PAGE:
and another chug of water, we headed down towards Lochan Coire nam Misseach beneath Sgurr an Iubhair. This is a very special place for me personally so I was suddenly starting to feel a little bit more energetic. Sgurr an Iubhair was my first munro when I was six and it has since lost it’s munro status, the only one when the lists were re-jigged a few years ago. I can kind of understand why but whilst Dan and anybody else who are climbing the Mamores do ten munros, I was counting eleven.
We marched up the zig zag path to the col between the Devil’s ridge and Sgurr an Iubhair and had our first time check in a while. 12.19 Dan said. He still thought that 18.00 in the pub would be realistic. Before Sgurr an Lubhair we needed to make our first detour of the day to Sgurr a’ Mhaim along the Devil’s Ridge. We left the bags at the col and whistled along the ridge at a decent pace.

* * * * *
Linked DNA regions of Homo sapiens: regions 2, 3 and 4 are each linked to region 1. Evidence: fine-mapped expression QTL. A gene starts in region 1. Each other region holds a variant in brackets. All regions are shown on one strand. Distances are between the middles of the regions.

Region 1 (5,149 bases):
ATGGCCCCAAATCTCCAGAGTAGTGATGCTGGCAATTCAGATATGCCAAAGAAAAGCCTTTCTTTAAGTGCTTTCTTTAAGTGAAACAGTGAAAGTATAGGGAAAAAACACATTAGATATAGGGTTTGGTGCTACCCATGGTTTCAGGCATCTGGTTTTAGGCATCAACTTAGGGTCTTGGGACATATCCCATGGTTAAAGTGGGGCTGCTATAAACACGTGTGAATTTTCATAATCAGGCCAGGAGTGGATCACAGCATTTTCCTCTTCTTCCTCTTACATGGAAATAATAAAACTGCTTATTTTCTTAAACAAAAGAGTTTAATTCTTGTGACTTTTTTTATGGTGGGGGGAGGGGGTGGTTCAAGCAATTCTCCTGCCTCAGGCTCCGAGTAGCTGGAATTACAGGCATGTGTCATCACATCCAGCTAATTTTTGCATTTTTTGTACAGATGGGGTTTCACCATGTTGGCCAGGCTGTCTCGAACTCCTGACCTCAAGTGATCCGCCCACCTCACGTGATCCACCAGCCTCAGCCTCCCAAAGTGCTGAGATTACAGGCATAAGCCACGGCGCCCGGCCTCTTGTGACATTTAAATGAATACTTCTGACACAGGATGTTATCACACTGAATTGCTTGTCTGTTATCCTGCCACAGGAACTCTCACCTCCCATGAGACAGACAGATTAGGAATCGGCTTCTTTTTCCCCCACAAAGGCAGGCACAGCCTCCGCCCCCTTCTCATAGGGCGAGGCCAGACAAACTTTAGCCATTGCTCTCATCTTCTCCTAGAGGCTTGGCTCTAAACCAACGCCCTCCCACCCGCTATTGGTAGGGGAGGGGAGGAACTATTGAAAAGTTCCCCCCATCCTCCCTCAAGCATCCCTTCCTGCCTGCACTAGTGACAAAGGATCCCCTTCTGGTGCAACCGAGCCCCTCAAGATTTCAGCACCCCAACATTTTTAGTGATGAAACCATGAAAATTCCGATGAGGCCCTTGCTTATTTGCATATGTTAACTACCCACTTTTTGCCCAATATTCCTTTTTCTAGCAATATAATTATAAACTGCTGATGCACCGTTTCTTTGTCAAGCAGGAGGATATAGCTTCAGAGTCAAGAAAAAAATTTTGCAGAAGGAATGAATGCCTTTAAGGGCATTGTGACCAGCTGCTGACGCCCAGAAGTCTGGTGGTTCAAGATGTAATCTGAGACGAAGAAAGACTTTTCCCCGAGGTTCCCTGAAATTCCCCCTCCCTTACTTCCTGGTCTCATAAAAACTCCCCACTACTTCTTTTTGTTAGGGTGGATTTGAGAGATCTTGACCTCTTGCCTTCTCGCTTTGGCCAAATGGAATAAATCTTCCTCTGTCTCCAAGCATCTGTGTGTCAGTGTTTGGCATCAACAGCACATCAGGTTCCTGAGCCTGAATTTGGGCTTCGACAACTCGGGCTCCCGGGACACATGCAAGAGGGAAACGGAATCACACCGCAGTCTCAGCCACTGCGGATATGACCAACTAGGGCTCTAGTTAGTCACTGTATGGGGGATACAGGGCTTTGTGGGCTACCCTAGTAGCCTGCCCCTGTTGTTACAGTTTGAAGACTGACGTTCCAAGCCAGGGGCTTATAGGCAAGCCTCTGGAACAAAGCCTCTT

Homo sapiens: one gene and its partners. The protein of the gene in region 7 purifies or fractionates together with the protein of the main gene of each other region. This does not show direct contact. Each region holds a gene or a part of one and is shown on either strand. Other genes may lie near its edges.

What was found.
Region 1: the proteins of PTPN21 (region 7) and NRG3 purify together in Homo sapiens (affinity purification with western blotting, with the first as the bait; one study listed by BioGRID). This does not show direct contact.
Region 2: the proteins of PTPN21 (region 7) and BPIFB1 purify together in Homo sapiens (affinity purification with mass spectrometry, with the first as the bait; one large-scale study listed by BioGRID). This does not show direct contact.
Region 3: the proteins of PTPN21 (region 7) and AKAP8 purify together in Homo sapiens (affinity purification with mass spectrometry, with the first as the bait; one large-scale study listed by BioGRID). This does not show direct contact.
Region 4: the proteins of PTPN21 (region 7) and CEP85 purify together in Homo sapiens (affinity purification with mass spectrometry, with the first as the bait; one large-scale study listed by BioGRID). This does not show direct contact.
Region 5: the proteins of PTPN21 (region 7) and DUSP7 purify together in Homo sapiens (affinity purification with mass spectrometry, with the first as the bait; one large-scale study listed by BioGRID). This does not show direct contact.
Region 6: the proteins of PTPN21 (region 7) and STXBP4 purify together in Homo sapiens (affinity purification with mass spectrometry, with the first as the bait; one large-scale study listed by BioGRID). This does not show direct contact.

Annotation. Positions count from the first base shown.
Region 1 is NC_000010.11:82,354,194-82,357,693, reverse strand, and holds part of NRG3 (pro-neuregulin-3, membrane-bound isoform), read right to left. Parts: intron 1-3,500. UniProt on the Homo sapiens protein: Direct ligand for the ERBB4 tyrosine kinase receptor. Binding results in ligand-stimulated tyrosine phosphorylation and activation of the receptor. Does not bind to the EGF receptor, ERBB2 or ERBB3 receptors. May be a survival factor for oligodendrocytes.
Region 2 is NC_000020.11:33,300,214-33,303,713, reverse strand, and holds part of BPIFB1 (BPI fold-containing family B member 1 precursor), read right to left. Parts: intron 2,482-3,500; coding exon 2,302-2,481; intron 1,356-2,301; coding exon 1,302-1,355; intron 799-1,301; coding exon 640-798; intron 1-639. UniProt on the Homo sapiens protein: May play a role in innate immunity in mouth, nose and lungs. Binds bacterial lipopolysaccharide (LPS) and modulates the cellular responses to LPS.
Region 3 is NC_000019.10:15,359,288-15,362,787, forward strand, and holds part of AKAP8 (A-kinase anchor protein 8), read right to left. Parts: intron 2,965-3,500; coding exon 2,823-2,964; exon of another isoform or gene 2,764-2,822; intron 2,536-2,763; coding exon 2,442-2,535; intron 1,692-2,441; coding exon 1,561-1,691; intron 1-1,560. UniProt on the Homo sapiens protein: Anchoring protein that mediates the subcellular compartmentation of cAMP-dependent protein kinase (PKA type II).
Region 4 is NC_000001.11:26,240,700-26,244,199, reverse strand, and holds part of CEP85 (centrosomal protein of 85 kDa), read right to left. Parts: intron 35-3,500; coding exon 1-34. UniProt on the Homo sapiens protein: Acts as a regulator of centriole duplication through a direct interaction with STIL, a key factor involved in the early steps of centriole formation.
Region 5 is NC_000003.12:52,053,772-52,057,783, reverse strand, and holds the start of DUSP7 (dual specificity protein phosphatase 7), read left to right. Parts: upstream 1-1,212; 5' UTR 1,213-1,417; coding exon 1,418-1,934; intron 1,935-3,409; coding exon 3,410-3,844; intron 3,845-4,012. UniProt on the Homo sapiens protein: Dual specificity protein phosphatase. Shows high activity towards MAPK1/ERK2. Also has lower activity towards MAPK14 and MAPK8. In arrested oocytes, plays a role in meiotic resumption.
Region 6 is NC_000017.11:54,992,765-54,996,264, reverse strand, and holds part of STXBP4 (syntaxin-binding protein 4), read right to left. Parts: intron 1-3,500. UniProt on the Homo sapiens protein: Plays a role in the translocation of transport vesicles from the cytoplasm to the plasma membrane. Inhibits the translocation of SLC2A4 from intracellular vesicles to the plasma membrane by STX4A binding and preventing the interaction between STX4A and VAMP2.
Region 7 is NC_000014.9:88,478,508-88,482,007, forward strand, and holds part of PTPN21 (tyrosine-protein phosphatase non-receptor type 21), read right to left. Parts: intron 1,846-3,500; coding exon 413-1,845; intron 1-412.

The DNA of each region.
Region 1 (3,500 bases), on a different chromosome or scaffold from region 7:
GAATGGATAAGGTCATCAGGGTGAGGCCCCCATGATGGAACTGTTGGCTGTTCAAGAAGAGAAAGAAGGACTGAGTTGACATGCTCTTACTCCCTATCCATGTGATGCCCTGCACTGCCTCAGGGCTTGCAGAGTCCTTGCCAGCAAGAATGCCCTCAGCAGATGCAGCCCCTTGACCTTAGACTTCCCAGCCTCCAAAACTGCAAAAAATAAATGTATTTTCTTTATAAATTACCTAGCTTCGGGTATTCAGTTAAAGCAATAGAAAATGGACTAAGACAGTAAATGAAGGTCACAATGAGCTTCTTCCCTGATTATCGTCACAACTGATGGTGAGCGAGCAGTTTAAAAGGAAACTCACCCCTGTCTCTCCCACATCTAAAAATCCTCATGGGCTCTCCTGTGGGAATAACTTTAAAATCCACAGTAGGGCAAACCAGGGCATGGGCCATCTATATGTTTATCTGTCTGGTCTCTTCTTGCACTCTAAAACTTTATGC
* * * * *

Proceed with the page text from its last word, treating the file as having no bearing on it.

Briefly we had a view of An Gearnach
It didn’t seem as airy as I remembered it being along the ridge but we had been on Skye earlier in the week so that probably had a bit to do with it. After a short scramble at the Bealach a Chip, which Dan seemed to manage to get himself into a slight mess on, we climbed the remaining 100m and had munro number three.